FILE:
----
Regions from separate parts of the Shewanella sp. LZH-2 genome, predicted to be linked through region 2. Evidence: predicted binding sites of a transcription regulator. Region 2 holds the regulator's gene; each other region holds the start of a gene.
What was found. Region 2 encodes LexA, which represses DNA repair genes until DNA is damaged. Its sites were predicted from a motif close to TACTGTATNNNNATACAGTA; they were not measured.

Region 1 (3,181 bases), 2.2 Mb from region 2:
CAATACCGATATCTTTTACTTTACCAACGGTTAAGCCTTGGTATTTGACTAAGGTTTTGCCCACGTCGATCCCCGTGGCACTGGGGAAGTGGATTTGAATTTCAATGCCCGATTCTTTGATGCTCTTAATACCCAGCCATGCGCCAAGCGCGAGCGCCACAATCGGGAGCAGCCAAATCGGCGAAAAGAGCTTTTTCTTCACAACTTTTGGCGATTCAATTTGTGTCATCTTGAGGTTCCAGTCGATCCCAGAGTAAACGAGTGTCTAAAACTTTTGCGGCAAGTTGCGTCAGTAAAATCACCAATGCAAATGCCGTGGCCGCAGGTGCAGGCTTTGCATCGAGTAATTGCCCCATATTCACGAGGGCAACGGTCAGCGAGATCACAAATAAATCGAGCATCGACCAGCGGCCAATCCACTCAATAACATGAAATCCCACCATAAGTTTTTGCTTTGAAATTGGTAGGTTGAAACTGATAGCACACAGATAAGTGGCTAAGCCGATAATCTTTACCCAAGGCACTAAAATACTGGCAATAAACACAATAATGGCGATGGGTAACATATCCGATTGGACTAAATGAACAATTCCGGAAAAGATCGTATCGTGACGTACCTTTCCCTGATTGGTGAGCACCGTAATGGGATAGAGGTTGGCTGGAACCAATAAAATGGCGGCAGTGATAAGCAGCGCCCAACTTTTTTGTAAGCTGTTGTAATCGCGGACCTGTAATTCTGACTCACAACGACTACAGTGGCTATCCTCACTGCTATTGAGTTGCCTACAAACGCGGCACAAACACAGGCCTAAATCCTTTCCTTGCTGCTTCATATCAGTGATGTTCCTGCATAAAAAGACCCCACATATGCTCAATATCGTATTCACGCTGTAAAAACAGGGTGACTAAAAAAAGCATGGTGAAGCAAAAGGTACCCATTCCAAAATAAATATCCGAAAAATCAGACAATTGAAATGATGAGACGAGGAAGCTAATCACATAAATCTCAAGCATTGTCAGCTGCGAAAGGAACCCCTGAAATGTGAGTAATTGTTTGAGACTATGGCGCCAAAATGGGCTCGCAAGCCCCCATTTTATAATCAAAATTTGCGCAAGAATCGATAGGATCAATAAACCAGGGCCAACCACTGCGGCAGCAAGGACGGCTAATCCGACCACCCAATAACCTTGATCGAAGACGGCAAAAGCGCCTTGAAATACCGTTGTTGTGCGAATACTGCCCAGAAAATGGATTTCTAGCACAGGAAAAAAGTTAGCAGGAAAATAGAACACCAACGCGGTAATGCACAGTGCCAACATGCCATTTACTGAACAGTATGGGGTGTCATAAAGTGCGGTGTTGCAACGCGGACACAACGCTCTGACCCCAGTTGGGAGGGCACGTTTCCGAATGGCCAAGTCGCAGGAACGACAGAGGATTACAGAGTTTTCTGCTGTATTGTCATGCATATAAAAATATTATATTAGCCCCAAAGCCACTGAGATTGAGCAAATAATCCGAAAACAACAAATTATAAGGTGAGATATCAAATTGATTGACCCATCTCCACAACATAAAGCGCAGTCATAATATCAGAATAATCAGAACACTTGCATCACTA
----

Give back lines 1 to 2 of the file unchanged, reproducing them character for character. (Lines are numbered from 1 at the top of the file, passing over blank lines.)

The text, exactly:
Regions from separate parts of the Shewanella sp. LZH-2 genome, predicted to be linked through region 2. Evidence: predicted binding sites of a transcription regulator. Region 2 holds the regulator's gene; each other region holds the start of a gene.
What was found. Region 2 encodes LexA, which represses DNA repair genes until DNA is damaged. Its sites were predicted from a motif close to TACTGTATNNNNATACAGTA; they were not measured.